Lesjean, B. , Tazi-Pain, A. , Thauré, D. , Moeslang, H. , Buisson, H. (2010): Ten persistent myths and the realities of the MBR technology for municipal applications.

p 10 In: IWA World Water Congress. Montréal, Canada. 20-24 September 2010


Twelve years after the first full scale municipal application in Europe of the membrane bioreactor (MBR) technology, the process is now accepted as a technology of choice for wastewater treatment, and the market is showing sustained growth. However early misconceptions about the technology are persistent and false statements are commonly encountered in articles and conferences, generating unnecessary research efforts or even fuelling either fascination or scepticism with regards to the technology, which is ultimately detrimental to the perception of the process by water professionals. We try to provide some factual and rational clarifications on ten issues which are often wrongly reported about MBR technology.


This paper deals with the performance and the optimisation of the hydraulic operating conditions of the A3 Water Solutions flat sheet membrane technology in a MBR pilot-plant to achieve a satisfying fouling control and also a reduction in the required aeration. Two vertically stacked modules were tested at pilot-scale at Anjou Recherche under typical biological operating conditions (mixed liquor suspended solids concentration (MLSS) = 10 g/l; sludge retention time (SRT) = 28 days; food to microorganism ratio (F/M) = 0.12 kg COD/kg MLSS/d). The use of a double-deck and of specific backwashes for this membrane technology enabled to achieve satisfying membrane performances for a net flux of 25 L h-1m-2, 20°C at a low specific aeration demand per membrane surface (SADm = 0.2Nm3 h-1m-2) which corresponds to a specific aeration demand per permeate volume unit (SADp) of 8Nm3 air/m3 permeate, which is lower than reported for many commercial membrane systems. The mixed liquor characteristics (foaming, MLSS concentration) appeared to influence the fouling behaviour of the membranes but no correlation was found with the fouling rate. However, with the new operating conditions, the system is robust and can cope with fouling resulting from biological stress and daily peak flows for MLSS concentrations in the membrane tank up to 18 g/l.

Lesjean, B. , Gnirß, R. , Tazi-Pain, A. (2005): Membrane bioreactor for semi-central sanitation with enhanced treatment performances.

p 8 In: 6th International Conference and Exhibition «Wastewater 2005». Teplice, Czech Rep.. 10.5.-12.5.2005


Given the important cost reduction of the membrane bioreactor technology in the last years, this advanced treatment process has now become cost-competitive with other conventional technologies. A cost estimation analysis undertaken with few remaining unsewered and remote areas of Berlin showed that the implementation of semi-central sanitation scheme with a local membrane bioreactor plant would lead to similar costs than the connection to the central sewer, but with a superior effluent quality. For such small systems, some design issues have to be considered in order to optimise the costs and the operation regime, such as plant capacity increase, buffer capacity, process configuration and membrane flux.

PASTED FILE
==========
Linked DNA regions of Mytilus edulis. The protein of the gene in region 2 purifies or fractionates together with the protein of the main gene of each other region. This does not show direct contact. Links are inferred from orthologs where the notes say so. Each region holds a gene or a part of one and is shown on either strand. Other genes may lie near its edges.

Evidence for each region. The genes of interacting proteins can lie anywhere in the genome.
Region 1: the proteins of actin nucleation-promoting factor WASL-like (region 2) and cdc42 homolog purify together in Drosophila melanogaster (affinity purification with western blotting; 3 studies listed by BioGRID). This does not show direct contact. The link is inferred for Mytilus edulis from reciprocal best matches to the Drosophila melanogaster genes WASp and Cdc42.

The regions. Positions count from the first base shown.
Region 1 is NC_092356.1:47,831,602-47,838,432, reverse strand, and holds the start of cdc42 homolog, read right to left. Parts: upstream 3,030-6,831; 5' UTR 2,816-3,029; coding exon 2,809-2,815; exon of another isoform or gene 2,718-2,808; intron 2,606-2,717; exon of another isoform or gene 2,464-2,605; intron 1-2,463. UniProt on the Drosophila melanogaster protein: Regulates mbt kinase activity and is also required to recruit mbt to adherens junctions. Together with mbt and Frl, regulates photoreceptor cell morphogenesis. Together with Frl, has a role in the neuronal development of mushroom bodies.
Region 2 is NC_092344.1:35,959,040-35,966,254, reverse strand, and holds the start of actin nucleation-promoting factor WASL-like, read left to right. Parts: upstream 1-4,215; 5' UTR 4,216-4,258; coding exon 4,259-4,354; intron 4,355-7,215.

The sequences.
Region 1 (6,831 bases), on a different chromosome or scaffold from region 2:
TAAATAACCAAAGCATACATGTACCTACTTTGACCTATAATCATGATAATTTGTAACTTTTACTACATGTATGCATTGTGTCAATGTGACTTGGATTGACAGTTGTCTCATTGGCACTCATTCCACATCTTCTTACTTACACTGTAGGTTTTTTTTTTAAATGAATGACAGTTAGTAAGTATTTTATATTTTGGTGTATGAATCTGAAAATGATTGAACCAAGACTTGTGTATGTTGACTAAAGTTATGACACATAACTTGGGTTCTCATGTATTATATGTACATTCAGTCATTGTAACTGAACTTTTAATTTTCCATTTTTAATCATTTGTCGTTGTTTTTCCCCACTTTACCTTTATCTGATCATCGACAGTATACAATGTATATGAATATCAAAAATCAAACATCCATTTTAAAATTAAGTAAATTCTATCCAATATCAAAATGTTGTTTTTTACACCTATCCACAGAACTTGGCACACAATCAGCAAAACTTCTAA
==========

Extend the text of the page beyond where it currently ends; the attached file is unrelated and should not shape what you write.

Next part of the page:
Two configurations of membrane bioreactors were identified to achieve enhanced biological phosphorus and nitrogen removal, and assessed over more than two years with two parallel pilot plants of 2m³ each. Both configurations included an anaerobic zone a head of the biological reactor, and differed by the position of the anoxic zone: standard pre-denitrification, or postdenitrification without dosing of carbon source. Both configurations achieved improved phosphorus removal. The goal of 50mgP/L in the effluent could be consistently achieved with two types of municipal waste water, the second site requiring a low dose of ferric salt ferric salt < 3mgFe/L. The full potential of biological phosphorus removal could be demonstrated during phosphate spiking trials, where up to 1mg of phosphorus was biologically eliminated for 10mg BOD5 in the influent. The postdenitrification configuration enabled a very good elimination of nitrogen. Daily nitrate concentration a slow as 1mg N/L could be monitored in the effluent in some periods. The denitrification rates, greater than those expected for endogenous denitrification, could be accounted for by the use of the glycogene pool, internally stored by the denitrifying microorganisms in the anaerobic zone. Pharmaceuticals residues and steroids were regularly monitored on the two parallel MBR pilot plants during the length of the trials, and compared with the performance of the Berlin-Ruhleben WWTP. Although some compounds such as carbamazepine were persistent through all the systems, most of the compounds could be better removed by the MBR plants. The influence of temperature, sludge age and compound concentration could be shown, as well as the significance of biological mechanisms in the removal of trace organic compounds.

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